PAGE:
Comparative characteristics pleural neopterinand pleural ADA levels among patients with tuberculosis, patients with malignancy and patients with benign non-tuberculosis effusions presented in Table 1. Pleural neopterin levels were significantly higher in patients with pleural TB than patients with malignancy (p< 0.001). There were no significant differences in neopterin levels between patients with pleural TB and patients with nontuberculosis/nonmalignant effusions (p= 0.407). Also, there were no significant differences in neopterin levels between patients with malignancy and patients with nontuberculosis/nonmalignant effusions (p= 0.077). Pleural ADA levels were significantly higher in patients with pleural TB than patients with malignancy (p< 0.001) and patients with nontuberculosis/nonmalignant effusions (p< 0.001). There were no significant differences in ADA levels between patients with malignancy and patients with nontuberculosis/nonmalignant effusions (p= 0.904).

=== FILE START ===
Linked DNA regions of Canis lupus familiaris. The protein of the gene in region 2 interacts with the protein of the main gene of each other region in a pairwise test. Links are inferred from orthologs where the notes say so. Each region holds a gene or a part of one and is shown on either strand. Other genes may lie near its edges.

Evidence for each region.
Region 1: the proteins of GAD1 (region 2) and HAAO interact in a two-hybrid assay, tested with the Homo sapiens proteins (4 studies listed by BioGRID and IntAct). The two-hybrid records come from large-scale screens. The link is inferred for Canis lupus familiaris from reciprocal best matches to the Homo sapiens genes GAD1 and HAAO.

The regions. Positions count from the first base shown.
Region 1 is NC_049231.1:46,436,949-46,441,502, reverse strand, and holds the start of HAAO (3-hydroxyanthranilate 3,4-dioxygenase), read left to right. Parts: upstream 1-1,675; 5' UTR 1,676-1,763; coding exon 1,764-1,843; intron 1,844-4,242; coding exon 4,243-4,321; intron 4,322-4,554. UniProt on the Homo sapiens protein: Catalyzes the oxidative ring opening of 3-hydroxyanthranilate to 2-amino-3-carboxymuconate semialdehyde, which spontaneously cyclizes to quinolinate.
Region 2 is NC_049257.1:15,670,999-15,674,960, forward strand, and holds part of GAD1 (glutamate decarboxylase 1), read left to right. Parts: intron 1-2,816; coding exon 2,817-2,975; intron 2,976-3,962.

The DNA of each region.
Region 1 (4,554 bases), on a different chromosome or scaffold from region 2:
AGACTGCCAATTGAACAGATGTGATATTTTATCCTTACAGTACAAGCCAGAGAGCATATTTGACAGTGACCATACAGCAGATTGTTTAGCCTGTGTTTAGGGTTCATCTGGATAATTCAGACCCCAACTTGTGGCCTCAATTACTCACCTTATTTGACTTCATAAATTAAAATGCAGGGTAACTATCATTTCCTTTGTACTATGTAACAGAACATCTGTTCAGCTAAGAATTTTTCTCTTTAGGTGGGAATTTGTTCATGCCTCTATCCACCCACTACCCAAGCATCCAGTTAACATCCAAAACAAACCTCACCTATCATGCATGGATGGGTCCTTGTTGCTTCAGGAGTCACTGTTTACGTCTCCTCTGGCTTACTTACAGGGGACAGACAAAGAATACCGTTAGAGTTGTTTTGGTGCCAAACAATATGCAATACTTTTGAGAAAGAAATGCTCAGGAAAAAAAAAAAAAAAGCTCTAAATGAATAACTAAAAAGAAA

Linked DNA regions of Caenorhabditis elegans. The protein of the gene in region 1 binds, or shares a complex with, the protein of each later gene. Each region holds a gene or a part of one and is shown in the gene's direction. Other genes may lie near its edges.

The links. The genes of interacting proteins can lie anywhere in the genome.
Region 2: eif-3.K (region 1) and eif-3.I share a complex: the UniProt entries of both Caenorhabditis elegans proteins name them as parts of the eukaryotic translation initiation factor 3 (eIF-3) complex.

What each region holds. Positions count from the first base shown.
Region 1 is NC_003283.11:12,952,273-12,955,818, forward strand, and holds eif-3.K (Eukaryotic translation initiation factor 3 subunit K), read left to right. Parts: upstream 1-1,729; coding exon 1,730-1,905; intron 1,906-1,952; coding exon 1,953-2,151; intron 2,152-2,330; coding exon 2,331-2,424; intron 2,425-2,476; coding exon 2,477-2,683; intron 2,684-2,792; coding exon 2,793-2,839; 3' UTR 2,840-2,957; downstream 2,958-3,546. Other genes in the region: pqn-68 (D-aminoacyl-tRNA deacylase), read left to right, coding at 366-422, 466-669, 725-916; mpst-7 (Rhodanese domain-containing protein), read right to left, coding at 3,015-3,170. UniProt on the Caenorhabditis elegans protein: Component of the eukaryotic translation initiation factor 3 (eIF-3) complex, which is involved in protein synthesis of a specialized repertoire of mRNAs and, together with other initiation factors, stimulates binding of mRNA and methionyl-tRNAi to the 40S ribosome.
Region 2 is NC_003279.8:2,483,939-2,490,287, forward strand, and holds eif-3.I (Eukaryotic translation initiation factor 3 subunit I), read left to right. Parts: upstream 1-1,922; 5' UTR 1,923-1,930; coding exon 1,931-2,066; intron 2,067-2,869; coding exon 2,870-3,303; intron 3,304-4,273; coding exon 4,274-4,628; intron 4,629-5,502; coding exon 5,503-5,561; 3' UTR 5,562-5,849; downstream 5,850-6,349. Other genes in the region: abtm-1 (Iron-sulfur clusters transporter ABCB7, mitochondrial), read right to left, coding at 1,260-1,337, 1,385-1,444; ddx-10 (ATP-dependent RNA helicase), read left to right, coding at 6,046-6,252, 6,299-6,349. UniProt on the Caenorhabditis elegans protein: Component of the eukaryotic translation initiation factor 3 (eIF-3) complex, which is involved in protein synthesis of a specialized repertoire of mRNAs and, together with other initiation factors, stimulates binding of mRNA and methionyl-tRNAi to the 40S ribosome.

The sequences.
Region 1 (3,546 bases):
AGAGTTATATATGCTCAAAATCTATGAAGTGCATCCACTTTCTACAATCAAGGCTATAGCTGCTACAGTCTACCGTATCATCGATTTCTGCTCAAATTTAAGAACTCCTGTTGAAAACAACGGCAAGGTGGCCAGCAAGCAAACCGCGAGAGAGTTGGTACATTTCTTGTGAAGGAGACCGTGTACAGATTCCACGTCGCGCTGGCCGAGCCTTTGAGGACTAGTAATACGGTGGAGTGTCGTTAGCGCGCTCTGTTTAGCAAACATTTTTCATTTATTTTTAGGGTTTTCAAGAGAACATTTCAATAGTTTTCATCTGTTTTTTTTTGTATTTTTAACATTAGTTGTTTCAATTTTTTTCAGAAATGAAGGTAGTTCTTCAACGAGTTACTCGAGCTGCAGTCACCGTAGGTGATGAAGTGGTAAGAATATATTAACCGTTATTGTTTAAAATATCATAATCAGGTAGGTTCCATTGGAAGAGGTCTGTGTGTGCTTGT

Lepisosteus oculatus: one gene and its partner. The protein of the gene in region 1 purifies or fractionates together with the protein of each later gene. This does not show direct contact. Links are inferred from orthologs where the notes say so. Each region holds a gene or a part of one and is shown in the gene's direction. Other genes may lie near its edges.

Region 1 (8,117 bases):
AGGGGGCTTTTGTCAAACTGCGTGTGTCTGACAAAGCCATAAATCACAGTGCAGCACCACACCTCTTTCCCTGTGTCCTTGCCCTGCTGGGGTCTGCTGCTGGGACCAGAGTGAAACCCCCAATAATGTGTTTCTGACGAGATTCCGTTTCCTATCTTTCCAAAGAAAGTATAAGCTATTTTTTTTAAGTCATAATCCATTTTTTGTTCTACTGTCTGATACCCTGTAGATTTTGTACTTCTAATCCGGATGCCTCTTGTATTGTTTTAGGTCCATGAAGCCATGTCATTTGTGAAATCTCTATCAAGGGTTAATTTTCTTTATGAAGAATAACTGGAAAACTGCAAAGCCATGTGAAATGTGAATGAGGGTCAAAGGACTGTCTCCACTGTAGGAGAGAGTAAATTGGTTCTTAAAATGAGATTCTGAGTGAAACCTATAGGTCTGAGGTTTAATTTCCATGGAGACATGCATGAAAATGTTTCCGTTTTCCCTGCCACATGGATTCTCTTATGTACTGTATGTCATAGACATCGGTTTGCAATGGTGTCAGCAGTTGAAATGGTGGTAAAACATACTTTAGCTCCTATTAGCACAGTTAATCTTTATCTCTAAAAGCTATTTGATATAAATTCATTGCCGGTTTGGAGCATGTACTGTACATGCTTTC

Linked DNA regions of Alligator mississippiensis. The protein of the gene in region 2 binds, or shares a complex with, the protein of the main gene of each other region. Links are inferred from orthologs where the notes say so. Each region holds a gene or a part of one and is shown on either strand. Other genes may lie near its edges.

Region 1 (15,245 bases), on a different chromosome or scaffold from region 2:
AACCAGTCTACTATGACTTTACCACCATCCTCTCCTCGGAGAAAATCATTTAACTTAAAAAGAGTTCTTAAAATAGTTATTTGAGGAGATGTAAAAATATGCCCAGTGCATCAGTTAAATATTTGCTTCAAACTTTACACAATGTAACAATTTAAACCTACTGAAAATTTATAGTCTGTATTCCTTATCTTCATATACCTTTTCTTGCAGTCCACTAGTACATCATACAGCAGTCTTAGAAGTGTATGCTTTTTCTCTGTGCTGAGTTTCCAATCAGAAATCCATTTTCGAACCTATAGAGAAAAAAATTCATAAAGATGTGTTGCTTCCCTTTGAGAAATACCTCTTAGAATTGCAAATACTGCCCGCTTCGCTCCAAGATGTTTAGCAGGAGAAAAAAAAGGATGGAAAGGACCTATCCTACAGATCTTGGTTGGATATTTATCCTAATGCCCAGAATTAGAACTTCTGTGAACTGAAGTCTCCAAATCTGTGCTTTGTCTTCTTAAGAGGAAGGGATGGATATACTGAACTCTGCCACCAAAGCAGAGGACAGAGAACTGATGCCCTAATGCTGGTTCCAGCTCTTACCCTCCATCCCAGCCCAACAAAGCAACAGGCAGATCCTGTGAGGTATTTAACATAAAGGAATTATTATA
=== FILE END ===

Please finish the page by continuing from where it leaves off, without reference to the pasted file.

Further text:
Table 1

As for pleural TB receiving operating characteristic (ROC) curves identified the following results (Table 2) (Figure 1,2). The best cut-off value for pleural neopterinwas 4.7 U/L and yielded a sensitivity and specificity of 86% and 72.55%, respectively. Taking a cut-off value of 42 for pADA, the sensitivity and the specificity were found to be 88% and 68.63%, respectively. For pleural TB cases, the area under the curve (AUC) of the ROC curve was higher for pleural ADA (0.816 ± 0.042) then pleural neopterin (0.794 ± 0.045) (Table 2).


Table 2

Figure 1

Figure 2

DISCUSSION